This past Sunday we read the story Not My Idea, by Anastasia Higginbotham. Not My Idea was difficult to read because conversations about race are hard, but oh so very necessary. There are no easy answers, but the message is clear – children need to learn about our US history, white systems of power and supremacy and how racism affects people every day in every way. Downstairs we talked about the book and the children talked about the fact that their parents often will not tell them what bad things are in the news and how this makes them feel. I found this site which parents and guardians might want to check out.
Following our check in we talked about voting and I read the book Vote FOR ME by Ben Clanton. (Spoiler alert!) Not surprisingly, the independent mouse who stuck to the issues won the storybook election. After reading the story and thinking about the candidates’ behaviors I gave them the opportunity to crack open the dress up box, make up a character and pick a UU Principle to turn into a campaign slogan. Since the Sunday’s group included children from Kindergarten up through 4th grade I was prepared for a wide interpretation of the activity, but in the end everyone got right to work and a few even took advantage of costuming to change their identities.
What were the two top themes? “Be kind in all you do and each person is important!
While the children were drawing I read the book Granddaddy’s Turn: A Journey to the Ballot Box, by Michael S. Bandy which is about a young boy who goes to vote with his African American grandfather who in the end was denied the vote because he could not read the constable’s illegal reading test. At the end of the story the young boy, now an 18 year old young man goes to vote for the first time with a picture of his grandfather in hand.
Today is Election Day – Go Vote! Your voice counts!
Last Sunday our RE children could tell me which Principles related to cooking for Lucio Perez, a Guatemalan man who has been in sanctuary at the First Congregational Church for the past two years. In looking to link the corresponding principles I found this on the The First Parish in Lexington (MA) website:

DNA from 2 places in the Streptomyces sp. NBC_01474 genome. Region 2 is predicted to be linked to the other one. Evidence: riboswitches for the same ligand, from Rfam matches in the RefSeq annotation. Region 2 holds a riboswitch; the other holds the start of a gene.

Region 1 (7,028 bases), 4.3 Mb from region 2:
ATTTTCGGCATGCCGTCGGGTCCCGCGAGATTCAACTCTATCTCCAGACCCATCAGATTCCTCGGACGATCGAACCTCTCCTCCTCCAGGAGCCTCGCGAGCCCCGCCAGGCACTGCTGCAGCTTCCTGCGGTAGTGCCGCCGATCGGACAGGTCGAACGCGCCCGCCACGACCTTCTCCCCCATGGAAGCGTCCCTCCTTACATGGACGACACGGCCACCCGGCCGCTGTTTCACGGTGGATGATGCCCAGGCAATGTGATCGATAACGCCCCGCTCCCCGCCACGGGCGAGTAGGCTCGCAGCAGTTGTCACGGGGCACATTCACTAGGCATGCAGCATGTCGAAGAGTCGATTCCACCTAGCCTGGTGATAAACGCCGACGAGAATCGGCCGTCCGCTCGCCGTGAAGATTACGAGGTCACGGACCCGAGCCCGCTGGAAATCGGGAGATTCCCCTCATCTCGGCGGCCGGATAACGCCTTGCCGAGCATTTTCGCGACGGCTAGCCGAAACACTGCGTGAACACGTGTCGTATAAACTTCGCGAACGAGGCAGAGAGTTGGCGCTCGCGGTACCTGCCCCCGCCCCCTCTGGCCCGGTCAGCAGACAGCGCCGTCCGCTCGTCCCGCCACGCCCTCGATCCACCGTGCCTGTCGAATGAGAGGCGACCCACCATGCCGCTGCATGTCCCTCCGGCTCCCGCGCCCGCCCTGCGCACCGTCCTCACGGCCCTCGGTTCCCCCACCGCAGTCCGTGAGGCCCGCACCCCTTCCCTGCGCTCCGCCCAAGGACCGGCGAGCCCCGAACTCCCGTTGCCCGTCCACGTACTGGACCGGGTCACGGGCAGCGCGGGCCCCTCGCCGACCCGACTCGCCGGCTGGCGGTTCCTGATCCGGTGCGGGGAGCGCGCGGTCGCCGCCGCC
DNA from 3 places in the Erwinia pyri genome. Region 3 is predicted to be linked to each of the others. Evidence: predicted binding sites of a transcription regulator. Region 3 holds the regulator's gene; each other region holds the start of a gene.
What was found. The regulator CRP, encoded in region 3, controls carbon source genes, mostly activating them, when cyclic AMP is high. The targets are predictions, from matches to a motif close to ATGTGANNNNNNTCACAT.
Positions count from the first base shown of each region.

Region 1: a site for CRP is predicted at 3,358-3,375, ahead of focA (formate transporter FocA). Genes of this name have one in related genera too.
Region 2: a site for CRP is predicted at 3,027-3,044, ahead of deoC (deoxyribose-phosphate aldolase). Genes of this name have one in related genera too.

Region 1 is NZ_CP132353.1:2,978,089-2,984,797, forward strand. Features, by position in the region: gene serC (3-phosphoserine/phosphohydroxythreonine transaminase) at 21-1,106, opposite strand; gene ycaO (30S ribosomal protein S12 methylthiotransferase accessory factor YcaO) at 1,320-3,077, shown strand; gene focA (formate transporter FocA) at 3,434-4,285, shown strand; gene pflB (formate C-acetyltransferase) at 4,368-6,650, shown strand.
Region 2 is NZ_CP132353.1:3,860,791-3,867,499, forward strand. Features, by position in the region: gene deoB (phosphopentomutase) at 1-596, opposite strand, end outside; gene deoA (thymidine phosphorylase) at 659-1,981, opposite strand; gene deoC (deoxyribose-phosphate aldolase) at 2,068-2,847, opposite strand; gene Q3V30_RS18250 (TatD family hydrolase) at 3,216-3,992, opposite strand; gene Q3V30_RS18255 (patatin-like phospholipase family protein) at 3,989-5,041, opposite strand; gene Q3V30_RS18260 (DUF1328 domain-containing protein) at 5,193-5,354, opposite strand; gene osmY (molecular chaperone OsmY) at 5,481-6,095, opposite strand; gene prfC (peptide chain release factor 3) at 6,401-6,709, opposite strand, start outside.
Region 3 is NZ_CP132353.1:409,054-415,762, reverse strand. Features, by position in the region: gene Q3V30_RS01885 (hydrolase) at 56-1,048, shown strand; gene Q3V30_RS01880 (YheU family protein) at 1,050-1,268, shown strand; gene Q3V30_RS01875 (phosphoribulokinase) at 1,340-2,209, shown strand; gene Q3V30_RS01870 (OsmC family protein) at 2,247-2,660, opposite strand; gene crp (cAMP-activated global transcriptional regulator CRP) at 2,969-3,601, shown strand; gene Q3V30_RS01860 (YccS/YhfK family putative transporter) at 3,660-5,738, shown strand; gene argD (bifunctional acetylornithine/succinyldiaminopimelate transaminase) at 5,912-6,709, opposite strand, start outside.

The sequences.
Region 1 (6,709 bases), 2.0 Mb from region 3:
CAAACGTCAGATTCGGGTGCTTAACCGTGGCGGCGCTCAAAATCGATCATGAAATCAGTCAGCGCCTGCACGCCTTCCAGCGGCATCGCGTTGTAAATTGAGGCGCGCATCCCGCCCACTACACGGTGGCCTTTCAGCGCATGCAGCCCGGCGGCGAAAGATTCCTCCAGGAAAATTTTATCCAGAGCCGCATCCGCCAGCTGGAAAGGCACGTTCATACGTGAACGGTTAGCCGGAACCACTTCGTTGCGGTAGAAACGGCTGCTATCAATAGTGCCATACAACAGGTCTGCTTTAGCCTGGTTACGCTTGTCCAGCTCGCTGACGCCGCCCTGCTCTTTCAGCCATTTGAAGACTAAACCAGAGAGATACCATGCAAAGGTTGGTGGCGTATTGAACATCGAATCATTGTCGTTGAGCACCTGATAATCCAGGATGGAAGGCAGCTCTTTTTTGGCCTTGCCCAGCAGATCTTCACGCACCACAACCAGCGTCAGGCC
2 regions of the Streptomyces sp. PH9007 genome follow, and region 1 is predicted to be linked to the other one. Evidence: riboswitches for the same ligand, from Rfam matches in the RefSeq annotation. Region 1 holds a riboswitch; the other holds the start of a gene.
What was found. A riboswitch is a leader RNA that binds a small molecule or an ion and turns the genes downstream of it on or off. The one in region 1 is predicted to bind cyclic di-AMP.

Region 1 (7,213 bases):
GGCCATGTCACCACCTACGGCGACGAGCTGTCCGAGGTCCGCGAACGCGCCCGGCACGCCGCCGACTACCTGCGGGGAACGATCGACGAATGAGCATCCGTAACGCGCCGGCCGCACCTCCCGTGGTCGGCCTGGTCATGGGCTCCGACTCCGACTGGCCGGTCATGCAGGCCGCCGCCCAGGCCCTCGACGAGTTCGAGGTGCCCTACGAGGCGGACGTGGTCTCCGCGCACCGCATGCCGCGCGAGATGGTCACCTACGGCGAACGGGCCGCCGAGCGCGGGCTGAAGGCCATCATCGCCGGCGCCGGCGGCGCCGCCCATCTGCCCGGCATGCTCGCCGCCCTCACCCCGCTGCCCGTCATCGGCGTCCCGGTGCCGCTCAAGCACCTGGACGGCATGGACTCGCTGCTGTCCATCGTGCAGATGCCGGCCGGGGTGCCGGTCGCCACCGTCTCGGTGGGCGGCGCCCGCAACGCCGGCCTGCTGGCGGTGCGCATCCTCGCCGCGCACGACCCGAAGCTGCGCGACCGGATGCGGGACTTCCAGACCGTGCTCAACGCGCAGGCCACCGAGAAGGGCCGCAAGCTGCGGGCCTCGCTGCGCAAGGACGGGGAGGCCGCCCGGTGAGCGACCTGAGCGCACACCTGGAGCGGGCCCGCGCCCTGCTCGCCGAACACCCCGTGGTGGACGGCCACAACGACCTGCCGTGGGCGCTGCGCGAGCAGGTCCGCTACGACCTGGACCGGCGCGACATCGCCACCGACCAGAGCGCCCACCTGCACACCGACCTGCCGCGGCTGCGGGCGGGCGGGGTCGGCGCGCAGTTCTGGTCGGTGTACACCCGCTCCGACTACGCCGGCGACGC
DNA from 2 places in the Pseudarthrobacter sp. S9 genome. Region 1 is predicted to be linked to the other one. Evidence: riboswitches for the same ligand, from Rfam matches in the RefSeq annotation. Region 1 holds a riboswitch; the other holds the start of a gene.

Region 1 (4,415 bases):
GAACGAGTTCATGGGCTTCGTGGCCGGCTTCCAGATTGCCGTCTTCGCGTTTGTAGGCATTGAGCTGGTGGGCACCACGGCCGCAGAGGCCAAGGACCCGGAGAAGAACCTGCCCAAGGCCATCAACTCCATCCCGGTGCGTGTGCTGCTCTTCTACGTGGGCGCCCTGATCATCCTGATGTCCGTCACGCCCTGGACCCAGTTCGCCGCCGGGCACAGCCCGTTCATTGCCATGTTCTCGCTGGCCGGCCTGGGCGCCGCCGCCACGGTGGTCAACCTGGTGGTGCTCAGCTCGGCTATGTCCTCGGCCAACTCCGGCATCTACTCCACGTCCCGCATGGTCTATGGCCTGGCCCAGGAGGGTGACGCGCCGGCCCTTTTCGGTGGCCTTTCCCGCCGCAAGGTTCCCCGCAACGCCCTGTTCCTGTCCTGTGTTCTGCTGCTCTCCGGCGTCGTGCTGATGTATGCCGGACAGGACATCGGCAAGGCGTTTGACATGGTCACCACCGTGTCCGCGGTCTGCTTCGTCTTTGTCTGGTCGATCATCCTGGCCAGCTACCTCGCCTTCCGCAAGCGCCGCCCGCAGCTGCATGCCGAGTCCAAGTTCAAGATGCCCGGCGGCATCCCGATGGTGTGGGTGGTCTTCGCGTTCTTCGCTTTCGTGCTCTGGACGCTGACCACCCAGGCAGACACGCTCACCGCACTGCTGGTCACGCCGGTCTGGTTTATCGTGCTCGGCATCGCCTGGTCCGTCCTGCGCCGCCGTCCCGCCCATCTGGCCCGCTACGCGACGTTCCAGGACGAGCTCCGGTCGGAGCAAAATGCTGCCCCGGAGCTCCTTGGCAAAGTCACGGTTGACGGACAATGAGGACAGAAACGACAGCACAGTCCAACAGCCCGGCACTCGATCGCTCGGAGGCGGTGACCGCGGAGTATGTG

Red, Orange, Yellow, Green, Blue, Indigo, and Violet.
Respect the importance and value of each person
Offer fair and kind treatment to everyone
Yes to spiritual growth and learning together
Grow by exploring ideas and finding your own truth
Believe in your ideals and voice your vote
Insist on justice, freedom and peace for all
Value our responsibility in the web of life
The RE children named Principles 1,2,4,5 and 6.
After a very quick explanation we got right to work and divided into three stations – one for salad making, one for lasagna making and one for pie baking. By the end of 45 minutes all of the children had taken a turn in the three stations and we had three significant dishes for one of our families to take home to bake and deliver on Monday. Thank you to those who donated the food for us to prepare. Lucio – we hope you enjoy the food!
This past Sunday was dedicated to the UU’s First Principle: The inherent worth and dignity of every person. Or as the children like to say, “Each person is important.”
We started the morning upstairs for the beginning of service. Reverend Rachael read a story about a snowflake that I have heard many variations of, but this particular version was found in the book A Lamp in Every Corner. The moral of the story (as they say) is that no flake is the same and many flakes are significant. Downstairs we continued the discussion, but instead of snowflakes we talked about people. I asked, if we are all important and worthy, then what do we do when someone is behaving badly? How should we deal with a person who is not being kind? Is someone who is a bully still important? Still inherently worthy? The children came up with a variety of strategies including asking an adult for help, avoiding the person and talking to the person.
We then split into two groups. The younger children read the story I’m New Here by Anne Sibley O’Brien which is a wonderful book about children from other countries coming to America and starting at a new school.
The older group started a people map which is an idea I got from Tapestry of Faith. In order to help them understand how important people are in their lives we started out by identifying everyone in our immediate family and then moving on to extended family, friends and people we know in town.
Principle Challenge! Learn the UU Principles by heart at some point this year! Younger children can learn the simplified version and I encourage the older children to memorize the more complex version. At the end of the morning I handed out a principle accordion flyer. If you and your child did not get one, come and find me!